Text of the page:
1902 Encyclopedia > Brake


BRAKE is an instrument by means of which mechanical energy may be expended in overcoming friction. It is used for several entirely different purposes, the principal of these being (a) to limit or decrease the velocity of, or in. some cases to bring completely to rest, the body or system

of bodies imparting the energy; (6) to measure directly the amount of frictional resistance between two bodies; or (c) to measure, indirectly, the amount of energy given out by the body or system of bodies producing it.
The first case is the familiar one occurring in the brakes of locomotives, railway carriages, and wheeled vehicles generally, and in those applied to such machines as cranes, winches, &c. Here some system of bodies,—or for simpli-city's sake we may say some body,—originally at rest has been set in motion, and has received acceleration up to a cer-tain velocity, the work which has been done in that accelera-tion being stored up as " actual energy" in the body itself. Before it can be brought to rest it must part with this energy, expending it in overcoming some external resistance. Very frequently the actual energy is very large in propor-tion to the usual resistance opposing the motion of the body, so that that motion would continue for a long time, or through a great distance, before the whole energy had been expended and the body brought to rest. For the sake of convenience, and in certain cases for the sake of safety, it is often necessary that this time or distance should be greatly shortened. This may be clone by artificially increasing the resistance for the time being, and the most convenient method of doing this is the use of a brake.
The construction of railway brakes falls to be treated in detail in the article RAILWAYS. In other vehicles the brake belongs generally to one of two classes—it is either a block which can be pressed against a wheel by a suitable arrangement of levers under the control of the driver, or a slipper or "skid" which can be placed under a wheel, and which is attached by a chain or otherwise to the body of the vehicle. The increased resistance is due in the one case to the friction between the block and the wheel, and in the other to that between the skid and the road.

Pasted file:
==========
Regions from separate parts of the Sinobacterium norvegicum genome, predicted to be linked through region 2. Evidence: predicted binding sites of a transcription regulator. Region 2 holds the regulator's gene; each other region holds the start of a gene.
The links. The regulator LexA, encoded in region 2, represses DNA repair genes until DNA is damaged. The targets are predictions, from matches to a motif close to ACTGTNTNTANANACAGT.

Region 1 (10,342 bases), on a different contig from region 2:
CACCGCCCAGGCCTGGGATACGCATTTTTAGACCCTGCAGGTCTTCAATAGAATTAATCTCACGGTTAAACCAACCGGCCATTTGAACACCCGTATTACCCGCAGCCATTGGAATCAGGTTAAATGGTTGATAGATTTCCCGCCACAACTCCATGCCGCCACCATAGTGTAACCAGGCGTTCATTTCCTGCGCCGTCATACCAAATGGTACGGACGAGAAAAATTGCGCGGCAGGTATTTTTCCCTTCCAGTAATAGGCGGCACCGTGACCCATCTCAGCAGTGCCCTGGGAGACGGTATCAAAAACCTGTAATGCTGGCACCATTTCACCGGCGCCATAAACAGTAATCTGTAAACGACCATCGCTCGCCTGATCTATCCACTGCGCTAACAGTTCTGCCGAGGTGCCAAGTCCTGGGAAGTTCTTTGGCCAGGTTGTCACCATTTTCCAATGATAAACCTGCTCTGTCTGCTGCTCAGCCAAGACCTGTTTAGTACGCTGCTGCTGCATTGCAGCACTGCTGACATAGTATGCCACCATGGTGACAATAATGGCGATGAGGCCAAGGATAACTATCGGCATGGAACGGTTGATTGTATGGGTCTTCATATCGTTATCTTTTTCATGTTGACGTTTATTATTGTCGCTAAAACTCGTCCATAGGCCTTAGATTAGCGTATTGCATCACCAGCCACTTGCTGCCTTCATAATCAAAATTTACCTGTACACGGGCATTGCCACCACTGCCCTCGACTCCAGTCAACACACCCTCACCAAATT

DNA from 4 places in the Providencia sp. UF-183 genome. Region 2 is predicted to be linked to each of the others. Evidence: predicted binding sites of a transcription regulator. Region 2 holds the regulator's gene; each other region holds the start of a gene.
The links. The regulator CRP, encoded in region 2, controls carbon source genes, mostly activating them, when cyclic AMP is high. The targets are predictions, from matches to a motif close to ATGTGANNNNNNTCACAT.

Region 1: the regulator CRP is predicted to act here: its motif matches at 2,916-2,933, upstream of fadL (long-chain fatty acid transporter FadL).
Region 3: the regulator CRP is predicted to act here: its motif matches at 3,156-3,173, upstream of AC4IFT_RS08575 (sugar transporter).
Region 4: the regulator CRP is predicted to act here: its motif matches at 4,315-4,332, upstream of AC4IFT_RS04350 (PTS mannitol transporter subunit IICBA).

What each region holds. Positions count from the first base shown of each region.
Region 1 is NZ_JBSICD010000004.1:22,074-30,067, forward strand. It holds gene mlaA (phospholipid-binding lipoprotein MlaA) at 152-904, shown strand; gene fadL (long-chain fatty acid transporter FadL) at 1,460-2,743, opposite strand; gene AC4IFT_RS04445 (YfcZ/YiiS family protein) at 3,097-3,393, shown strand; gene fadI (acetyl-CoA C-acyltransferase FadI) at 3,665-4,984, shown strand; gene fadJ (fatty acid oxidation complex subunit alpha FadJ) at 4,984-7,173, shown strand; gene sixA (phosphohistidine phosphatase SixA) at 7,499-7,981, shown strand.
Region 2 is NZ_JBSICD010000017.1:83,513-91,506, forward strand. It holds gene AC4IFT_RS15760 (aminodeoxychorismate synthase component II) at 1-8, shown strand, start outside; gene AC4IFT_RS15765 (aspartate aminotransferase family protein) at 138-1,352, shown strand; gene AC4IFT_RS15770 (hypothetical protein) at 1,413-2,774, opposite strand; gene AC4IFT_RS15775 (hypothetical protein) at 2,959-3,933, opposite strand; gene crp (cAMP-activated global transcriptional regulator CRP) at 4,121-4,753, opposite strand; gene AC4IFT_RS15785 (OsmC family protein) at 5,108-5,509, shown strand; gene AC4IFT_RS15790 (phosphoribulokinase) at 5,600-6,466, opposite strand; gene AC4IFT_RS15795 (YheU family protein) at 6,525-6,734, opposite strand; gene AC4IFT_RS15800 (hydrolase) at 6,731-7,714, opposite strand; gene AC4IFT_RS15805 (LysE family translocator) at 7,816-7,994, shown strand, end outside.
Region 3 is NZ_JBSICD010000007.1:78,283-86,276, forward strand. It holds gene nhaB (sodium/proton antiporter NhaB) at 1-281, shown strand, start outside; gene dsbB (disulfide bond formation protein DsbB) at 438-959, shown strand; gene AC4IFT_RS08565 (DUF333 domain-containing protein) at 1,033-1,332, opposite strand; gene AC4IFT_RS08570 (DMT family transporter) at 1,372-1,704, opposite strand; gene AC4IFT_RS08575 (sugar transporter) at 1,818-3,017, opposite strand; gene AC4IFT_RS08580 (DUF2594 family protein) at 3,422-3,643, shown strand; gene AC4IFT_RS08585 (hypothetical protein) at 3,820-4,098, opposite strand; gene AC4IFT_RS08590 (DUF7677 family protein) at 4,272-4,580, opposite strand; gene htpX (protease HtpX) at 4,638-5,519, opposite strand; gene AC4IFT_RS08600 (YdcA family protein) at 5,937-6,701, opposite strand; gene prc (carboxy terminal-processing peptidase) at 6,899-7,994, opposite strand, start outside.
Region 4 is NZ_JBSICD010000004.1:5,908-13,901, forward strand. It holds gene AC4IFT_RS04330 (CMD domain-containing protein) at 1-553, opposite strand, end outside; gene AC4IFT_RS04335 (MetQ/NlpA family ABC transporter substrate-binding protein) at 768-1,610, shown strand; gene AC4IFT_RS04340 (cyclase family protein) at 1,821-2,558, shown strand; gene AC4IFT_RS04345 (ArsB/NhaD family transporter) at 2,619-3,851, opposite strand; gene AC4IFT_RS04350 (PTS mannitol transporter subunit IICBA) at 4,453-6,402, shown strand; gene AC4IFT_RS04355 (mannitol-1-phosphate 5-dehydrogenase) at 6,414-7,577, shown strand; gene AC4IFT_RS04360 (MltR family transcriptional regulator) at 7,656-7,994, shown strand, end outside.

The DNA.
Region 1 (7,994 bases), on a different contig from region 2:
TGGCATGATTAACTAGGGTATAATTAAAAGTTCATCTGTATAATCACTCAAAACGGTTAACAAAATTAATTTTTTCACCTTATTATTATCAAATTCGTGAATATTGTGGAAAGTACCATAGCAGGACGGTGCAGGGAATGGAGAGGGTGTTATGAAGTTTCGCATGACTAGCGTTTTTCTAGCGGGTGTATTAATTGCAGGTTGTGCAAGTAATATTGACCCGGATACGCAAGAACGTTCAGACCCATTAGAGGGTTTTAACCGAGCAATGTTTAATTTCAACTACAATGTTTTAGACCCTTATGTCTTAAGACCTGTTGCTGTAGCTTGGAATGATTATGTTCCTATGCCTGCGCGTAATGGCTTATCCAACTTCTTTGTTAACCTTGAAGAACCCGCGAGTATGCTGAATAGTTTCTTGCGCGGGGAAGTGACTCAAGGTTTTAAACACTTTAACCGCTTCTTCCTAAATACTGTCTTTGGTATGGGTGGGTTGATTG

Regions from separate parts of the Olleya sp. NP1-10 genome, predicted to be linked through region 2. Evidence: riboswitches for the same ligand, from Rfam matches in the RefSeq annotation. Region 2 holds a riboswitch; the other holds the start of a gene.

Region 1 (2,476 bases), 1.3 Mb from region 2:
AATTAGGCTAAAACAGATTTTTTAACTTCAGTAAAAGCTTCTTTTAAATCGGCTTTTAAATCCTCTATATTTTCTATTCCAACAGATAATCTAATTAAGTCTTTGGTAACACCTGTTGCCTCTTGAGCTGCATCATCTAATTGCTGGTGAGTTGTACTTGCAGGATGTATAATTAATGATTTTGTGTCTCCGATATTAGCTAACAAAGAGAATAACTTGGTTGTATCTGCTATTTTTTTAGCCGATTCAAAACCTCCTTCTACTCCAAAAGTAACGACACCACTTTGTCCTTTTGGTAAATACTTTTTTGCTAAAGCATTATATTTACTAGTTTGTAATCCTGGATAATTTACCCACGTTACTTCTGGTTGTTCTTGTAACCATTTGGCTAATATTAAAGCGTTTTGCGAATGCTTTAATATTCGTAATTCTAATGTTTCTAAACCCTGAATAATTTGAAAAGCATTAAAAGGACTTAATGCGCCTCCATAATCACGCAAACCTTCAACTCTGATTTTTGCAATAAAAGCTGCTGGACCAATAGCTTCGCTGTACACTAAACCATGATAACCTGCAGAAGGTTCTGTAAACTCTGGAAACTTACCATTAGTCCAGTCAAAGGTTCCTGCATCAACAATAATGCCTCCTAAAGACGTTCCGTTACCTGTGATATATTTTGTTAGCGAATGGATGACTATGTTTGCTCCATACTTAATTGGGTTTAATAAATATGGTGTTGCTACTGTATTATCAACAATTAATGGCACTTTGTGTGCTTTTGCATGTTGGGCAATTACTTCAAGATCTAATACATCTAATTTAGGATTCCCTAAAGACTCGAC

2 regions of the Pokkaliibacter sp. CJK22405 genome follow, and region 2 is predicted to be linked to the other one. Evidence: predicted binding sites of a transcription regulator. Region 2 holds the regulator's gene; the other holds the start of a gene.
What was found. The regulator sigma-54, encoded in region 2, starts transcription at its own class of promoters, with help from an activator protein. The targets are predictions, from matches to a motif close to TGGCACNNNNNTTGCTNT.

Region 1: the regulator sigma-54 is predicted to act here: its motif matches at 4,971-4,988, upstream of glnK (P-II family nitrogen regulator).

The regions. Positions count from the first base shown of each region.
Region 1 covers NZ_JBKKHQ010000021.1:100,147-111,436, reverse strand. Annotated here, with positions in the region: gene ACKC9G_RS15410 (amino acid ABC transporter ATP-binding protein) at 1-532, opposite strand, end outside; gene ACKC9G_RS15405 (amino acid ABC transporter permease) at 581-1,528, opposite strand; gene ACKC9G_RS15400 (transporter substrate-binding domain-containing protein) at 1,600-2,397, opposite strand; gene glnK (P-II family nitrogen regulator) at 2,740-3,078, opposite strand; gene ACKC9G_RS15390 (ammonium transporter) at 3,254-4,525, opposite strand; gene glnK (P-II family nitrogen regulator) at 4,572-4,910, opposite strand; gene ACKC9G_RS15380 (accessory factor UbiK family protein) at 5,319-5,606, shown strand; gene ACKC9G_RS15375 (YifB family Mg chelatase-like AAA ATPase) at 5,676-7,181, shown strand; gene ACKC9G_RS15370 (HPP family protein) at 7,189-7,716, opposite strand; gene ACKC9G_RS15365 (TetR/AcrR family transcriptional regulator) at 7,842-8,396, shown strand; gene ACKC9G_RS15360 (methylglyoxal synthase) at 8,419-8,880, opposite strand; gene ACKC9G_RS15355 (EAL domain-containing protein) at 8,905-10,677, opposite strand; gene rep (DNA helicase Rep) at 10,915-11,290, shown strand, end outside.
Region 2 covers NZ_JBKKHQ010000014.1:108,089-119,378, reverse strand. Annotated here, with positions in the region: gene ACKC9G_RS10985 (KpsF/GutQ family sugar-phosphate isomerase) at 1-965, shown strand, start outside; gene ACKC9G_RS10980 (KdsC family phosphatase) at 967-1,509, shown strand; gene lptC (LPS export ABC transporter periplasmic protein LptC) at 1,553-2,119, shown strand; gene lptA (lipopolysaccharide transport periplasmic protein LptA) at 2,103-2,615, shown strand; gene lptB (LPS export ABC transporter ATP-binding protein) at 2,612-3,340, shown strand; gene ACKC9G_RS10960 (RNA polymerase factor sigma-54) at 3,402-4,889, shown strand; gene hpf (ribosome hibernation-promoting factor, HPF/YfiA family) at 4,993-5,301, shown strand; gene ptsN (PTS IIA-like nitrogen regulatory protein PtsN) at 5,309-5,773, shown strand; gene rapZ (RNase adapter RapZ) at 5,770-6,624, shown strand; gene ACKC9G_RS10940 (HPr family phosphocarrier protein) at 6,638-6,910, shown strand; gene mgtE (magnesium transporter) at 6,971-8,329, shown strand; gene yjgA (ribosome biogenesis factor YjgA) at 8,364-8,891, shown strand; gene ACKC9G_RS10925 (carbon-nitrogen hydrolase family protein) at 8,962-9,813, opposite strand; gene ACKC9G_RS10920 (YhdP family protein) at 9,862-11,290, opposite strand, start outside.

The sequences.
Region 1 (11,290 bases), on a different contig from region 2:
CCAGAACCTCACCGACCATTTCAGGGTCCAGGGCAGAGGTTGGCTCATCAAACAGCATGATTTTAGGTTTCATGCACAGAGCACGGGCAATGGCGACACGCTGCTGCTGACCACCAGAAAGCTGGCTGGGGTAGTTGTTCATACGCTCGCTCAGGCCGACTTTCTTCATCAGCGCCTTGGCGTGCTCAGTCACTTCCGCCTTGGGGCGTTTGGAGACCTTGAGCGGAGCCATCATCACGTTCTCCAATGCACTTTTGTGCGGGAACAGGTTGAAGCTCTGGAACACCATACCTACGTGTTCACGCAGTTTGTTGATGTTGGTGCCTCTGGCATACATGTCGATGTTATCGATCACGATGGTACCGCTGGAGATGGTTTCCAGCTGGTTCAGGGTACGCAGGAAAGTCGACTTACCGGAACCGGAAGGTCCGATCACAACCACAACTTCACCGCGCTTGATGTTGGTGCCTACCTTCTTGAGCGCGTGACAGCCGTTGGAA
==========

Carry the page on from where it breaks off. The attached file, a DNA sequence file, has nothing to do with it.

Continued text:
In the case of hoisting-machines the brake is used very frequently as a means of controlling the velocity of the descent of the load. In the process of "lowering by a brake," its frictional resistance is alone opposed to the load, and suitable mechanical means are provided for varying that resistance so that the velocity of the descending weight may be kept within the desired limits. The brake used in these machines very frequently consists of a cylindrical pulley or narrow drum encircled by a flexible belt of iron or steel. One end of this belt is fastened to the framing, and it is so formed that in ordinary work the drum revolves in it without touching it. When necessary, however, the position of the movable end can be so altered as to bring a larger or smaller area into contact, the surfaces being held together with a pressure which can be varied to suit the requirements of each case. This is effected either by a simple lever (in small machines worked by the foot), or for heavier work by the aid of a screw and hand-wheel.
In what are known as " differential" brakes the brake-band is not fixed to the frame of the machine, but both its ends are attached to

points in a movable lever in such a way that motion of the lever affects them unequally, tightening one more than it loosens the other, or loosen-ing one more than it tightens the other. The principle of such an arrangement is shown in fig. 1. Here A. is the pul-ley, B the brakeband, and C the working lever; B being attached to the latteratpoints « and b unequally distant obvious that for any motion of C the angular motions of the arms Da and Db are equal, but the instantaneous linear motions of the points a and 5 in the directions of the band are unequal, varying directly as Da, D6, the ratio of the normals from D upon those directions. Thus any motion of C to the right tends to tighten the lower part of the belt and to slacken the upper part, but the slackening takes place through a larger distance than the tightening, and the belt is therefore released from the drum. By moving the lever to the left, on the other hand, the opposite action occurs, and the belt is correspondingly tightened.
Instead of using the friction between two solid bodies, in some special cases the frictional resistance of a fluid is employed, as in what Professor Rankine called fan brakes and pump brakes. In the one case the motion of revolving blades (commonly) is opposed by the resistance of the atmospheric or liquid medium surrounding them, and in the other the motion of a liquid is opposed by the resistance due to a narrow passage or orifice.